WASHINGTON (AP) — President Joe Biden called Vladimir Putin a “dictator” on Tuesday and warned Russian billionaires he would come after their yachts and private jets, as Russian airstrikes hammered Ukraine in an attempt to crush Russian resistance. ally of the United States.
Despite sanctions and warnings of a humanitarian crisis, Moscow has launched a fresh assault on a residential bloc in Kharkiv, Ukraine’s second largest city, as the US leader seeks to strengthen the American public’s resolve for the turmoil to come.
“A Russian dictator, invading a foreign country, has costs around the world,” Biden told lawmakers in his annual State of the Union address, promising “strong action to ensure the pain of our sanctions is directed at the economy of Russia.
Biden had planned to tout his political successes during his speech, discuss how the United States had turned the pandemic around and outline what he wanted to accomplish in the coming months.
But much of that was upended by one of the biggest geopolitical crises since the end of the Cold War, when Putin’s nuclear saber rattling shocked the international community.
In an emotional start to Biden’s speech, lawmakers gathered in the US Congress gave a standing ovation to the Ukrainian people as the president expressed his solidarity with the former Soviet country.
Speaking on the sixth day of Russia’s invasion, Biden said Putin’s aggression was “premeditated and totally unprovoked” but praised the Western alliance’s determination to respond with brutal sanctions.
“(Putin) thought he could divide us here at home,” Biden said. “But Putin was wrong. We are ready.”
Biden said he had tasked the Justice Department with putting together a task force to pursue “crimes” by Russian oligarchs “to find and seize their yachts, their luxury apartments and their private planes.”
“We’re here for your ill-gotten gains,” he promised.
“And tonight I am announcing that we will join our allies in closing US airspace to all Russian flights, further isolating Russia and adding additional pressure to its economy.”
Earlier, Biden had spoken by phone with Ukrainian President Volodymyr Zelensky, who accused Moscow of “state terrorism” over the bombing of Kharkiv.
Although Russia has denied targeting civilian infrastructure, British Prime Minister Boris Johnson called the assault “absolutely disgusting” and reminiscent of the massacres of civilians in Sarajevo in the 1990s.
Eight people were reported killed in a residential building in the city and authorities said 10 had been killed by Russian shelling of a local government compound.
An attack on the main television tower in Kiev also killed five people and knocked out some state broadcasts, Ukrainian officials said, but left the structure intact.
New explosions were heard Tuesday night in Kyiv and Bila Tserkva, 80 kilometers (50 miles) to the south, according to local media.
Media outlets also reported that Russian missiles damaged residential buildings and a hospital in Zhytomyr, citing the mayor of the main transportation hub, Sergei Sukhomline.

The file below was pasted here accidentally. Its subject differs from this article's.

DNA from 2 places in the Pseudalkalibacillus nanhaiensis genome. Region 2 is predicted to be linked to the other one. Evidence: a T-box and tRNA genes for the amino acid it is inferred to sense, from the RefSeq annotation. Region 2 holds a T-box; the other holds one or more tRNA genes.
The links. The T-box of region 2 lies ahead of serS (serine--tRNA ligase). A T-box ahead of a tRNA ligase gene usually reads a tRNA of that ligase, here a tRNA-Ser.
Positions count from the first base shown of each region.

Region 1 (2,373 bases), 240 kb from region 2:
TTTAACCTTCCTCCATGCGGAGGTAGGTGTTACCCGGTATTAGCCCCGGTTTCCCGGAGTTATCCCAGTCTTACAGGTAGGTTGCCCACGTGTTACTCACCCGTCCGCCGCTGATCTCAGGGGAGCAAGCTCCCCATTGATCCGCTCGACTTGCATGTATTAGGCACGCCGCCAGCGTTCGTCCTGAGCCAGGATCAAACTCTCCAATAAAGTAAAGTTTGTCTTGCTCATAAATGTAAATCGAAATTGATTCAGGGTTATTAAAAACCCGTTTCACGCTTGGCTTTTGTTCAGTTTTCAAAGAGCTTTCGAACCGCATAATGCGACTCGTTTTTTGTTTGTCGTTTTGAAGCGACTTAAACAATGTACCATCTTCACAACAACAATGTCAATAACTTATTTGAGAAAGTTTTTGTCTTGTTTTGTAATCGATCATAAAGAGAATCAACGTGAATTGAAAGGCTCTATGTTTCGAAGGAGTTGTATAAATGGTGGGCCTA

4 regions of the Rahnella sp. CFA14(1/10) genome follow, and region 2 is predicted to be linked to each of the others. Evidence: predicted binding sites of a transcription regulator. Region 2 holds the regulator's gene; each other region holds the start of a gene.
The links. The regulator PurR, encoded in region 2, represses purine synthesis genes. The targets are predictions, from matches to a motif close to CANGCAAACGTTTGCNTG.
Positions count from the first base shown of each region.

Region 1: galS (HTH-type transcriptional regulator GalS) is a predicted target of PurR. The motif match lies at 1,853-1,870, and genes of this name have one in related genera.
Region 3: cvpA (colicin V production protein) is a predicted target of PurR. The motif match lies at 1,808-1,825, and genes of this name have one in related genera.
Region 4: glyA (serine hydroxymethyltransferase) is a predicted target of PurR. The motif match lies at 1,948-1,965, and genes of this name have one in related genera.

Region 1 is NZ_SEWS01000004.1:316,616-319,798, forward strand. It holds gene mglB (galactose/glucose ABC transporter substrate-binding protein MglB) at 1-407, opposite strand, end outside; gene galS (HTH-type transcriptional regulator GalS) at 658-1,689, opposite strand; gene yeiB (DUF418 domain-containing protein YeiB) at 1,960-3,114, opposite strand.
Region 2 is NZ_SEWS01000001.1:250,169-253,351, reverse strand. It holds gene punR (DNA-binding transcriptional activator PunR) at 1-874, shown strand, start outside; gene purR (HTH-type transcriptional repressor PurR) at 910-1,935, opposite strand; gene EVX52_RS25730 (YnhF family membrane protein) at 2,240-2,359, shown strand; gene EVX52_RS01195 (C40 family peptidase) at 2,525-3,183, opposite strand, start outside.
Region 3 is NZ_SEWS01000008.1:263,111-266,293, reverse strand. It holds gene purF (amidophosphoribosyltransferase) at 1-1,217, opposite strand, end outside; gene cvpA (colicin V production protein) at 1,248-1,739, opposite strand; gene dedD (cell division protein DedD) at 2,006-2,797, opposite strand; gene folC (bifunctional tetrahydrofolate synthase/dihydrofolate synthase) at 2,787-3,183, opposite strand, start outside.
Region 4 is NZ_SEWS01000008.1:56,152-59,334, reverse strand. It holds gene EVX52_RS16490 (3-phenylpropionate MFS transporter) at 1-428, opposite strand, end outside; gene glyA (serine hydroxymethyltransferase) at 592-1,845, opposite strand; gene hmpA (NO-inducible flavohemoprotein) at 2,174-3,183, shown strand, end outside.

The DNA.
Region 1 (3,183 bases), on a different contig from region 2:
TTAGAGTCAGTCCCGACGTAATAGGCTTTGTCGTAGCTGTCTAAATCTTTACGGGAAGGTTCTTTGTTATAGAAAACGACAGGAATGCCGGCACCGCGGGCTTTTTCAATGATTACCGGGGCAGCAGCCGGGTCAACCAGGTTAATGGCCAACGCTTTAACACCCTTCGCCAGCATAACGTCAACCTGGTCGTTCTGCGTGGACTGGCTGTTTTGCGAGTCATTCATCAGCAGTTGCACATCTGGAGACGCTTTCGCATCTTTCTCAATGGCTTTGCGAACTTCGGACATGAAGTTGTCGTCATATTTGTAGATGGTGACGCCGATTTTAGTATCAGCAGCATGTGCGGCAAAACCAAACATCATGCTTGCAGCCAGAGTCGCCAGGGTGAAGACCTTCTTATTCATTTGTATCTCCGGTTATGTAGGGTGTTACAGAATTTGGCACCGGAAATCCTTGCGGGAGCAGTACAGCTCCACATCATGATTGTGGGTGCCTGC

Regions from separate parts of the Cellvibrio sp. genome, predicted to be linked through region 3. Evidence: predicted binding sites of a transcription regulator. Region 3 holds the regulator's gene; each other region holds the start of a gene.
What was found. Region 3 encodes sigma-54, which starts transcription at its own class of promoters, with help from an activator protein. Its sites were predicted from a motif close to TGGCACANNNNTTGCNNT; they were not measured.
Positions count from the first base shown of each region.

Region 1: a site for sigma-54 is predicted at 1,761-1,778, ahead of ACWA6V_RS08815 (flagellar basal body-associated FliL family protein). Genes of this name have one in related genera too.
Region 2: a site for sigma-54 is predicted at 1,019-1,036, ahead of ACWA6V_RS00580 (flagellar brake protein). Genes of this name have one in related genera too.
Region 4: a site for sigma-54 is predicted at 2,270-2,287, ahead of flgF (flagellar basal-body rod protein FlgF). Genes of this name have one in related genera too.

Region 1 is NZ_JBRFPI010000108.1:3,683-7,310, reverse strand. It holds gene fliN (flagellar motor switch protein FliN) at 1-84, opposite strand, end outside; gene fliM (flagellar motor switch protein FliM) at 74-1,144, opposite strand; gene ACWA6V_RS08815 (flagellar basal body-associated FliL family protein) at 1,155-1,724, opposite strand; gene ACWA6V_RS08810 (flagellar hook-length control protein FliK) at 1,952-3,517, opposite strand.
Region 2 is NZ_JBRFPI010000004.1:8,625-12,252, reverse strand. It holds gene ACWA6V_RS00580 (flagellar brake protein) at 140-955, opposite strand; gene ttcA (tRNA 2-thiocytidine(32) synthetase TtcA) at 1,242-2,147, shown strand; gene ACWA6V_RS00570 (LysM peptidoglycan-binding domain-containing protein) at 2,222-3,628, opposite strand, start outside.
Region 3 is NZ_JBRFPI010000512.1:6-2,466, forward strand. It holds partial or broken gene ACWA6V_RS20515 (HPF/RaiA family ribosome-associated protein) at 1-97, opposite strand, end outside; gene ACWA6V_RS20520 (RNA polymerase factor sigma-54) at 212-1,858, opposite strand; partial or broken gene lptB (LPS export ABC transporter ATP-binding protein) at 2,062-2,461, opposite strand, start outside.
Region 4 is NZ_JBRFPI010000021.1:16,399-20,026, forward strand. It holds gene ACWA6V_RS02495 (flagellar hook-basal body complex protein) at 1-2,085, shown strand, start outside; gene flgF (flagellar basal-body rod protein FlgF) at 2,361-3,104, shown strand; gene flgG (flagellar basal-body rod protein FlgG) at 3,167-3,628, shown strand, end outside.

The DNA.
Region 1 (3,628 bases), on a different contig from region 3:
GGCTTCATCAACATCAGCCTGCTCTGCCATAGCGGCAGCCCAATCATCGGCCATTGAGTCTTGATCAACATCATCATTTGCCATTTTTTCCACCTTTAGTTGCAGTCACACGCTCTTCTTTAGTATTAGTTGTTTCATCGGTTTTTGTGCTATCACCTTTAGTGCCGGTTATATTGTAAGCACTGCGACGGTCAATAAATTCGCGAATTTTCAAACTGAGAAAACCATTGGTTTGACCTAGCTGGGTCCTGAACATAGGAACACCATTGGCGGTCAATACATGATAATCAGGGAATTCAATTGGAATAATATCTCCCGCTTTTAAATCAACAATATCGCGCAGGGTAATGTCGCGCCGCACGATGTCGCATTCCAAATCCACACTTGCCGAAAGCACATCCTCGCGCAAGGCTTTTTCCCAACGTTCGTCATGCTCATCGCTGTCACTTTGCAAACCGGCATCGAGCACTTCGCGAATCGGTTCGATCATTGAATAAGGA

The International Criminal Court has opened a war crimes investigation against Russia. Ukraine says more than 350 civilians, including 14 children, have been killed in the conflict.
In southern Ukraine, the city of Mariupol on the Sea of Azov lost power after the shelling, while Kherson on the Black Sea reported Russian checkpoints surrounding the city.
In a key victory for Moscow, Russia’s Defense Ministry said its troops had joined pro-Moscow rebel forces in eastern Ukraine along the Azov Sea coast.
But Ukrainian forces say that despite incursions by “sabotage groups”, Russian forces have yet to capture a major city.
During a visit to an airbase in Poland, NATO chief Jens Stoltenberg said Putin had “shattered the peace in Europe”.
Zelensky, for his part, reiterated an urgent appeal for his country to be admitted to the European Union.
More than 660,000 people have fled abroad, the UN refugee agency said, estimating that one million people are displaced within former Soviet Union Ukraine, which has a population of 44 million.
Russia has defied international bans, boycotts and sanctions to press ahead with an offensive it says is aimed at defending Ukraine’s Russian-speakers and toppling the leadership.
Germany has already promised weapons to Ukraine, while the EU has said, for the first time, that it will buy and supply arms to the country.
But fears are growing of an all-out assault to capture Kiev, a city of 2.8 million.
Satellite images provided by the US firm Mazar showed a 40-mile buildup of Russian armored vehicles and artillery north of the capital.
Inside Kiev, makeshift barricades dotted the streets and residents lined up outside the few open stores to buy essential items.
Russia’s invasion has triggered a widening international sports ban and Western nations have moved to further isolate Russia, responding with an ever-increasing diplomatic, economic and cultural backlash.
Apple on Tuesday stopped all sales in Russia. And the European Union banned Russian state media outlets RT and Sputnik from broadcasting in the bloc and also banned some Russian banks from the SWIFT banking system.